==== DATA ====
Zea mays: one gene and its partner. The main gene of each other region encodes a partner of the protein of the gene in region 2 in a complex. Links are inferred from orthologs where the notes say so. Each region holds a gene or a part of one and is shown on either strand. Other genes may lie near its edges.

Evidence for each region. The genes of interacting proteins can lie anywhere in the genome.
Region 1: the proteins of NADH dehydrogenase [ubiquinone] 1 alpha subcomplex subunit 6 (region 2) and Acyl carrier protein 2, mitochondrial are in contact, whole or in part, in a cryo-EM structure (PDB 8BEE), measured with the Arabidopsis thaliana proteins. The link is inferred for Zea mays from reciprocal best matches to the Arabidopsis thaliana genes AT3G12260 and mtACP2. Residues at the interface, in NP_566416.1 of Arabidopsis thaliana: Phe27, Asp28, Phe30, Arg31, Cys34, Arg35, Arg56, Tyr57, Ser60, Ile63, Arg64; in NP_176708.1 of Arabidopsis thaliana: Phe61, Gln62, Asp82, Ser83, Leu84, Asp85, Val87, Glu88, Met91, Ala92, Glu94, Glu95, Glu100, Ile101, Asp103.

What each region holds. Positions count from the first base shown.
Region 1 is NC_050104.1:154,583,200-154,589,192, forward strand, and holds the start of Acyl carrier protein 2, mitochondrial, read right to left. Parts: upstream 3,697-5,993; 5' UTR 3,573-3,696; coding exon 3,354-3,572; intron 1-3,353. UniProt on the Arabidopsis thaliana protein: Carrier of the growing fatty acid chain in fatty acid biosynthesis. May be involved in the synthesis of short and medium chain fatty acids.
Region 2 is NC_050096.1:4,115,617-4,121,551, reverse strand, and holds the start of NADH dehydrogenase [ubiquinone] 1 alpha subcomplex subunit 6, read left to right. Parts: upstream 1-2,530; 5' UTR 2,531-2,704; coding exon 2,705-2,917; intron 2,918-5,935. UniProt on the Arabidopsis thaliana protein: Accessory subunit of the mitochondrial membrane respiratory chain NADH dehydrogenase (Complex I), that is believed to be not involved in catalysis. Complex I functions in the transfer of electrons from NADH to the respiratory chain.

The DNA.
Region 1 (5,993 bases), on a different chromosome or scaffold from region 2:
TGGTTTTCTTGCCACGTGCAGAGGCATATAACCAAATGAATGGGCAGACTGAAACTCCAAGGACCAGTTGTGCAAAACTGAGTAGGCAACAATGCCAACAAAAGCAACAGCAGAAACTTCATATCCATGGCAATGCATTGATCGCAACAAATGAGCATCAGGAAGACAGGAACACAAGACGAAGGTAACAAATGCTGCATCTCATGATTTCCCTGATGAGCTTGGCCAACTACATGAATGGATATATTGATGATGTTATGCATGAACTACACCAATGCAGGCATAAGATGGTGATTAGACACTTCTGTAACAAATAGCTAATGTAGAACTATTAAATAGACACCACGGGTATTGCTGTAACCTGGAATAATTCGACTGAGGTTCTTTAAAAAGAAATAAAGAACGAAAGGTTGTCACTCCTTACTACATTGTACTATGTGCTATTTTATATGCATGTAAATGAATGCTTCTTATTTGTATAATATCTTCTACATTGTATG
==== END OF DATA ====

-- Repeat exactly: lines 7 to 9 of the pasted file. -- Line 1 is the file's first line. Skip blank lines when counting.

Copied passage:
The DNA.
Region 1 (5,993 bases), on a different chromosome or scaffold from region 2:
TGGTTTTCTTGCCACGTGCAGAGGCATATAACCAAATGAATGGGCAGACTGAAACTCCAAGGACCAGTTGTGCAAAACTGAGTAGGCAACAATGCCAACAAAAGCAACAGCAGAAACTTCATATCCATGGCAATGCATTGATCGCAACAAATGAGCATCAGGAAGACAGGAACACAAGACGAAGGTAACAAATGCTGCATCTCATGATTTCCCTGATGAGCTTGGCCAACTACATGAATGGATATATTGATGATGTTATGCATGAACTACACCAATGCAGGCATAAGATGGTGATTAGACACTTCTGTAACAAATAGCTAATGTAGAACTATTAAATAGACACCACGGGTATTGCTGTAACCTGGAATAATTCGACTGAGGTTCTTTAAAAAGAAATAAAGAACGAAAGGTTGTCACTCCTTACTACATTGTACTATGTGCTATTTTATATGCATGTAAATGAATGCTTCTTATTTGTATAATATCTTCTACATTGTATG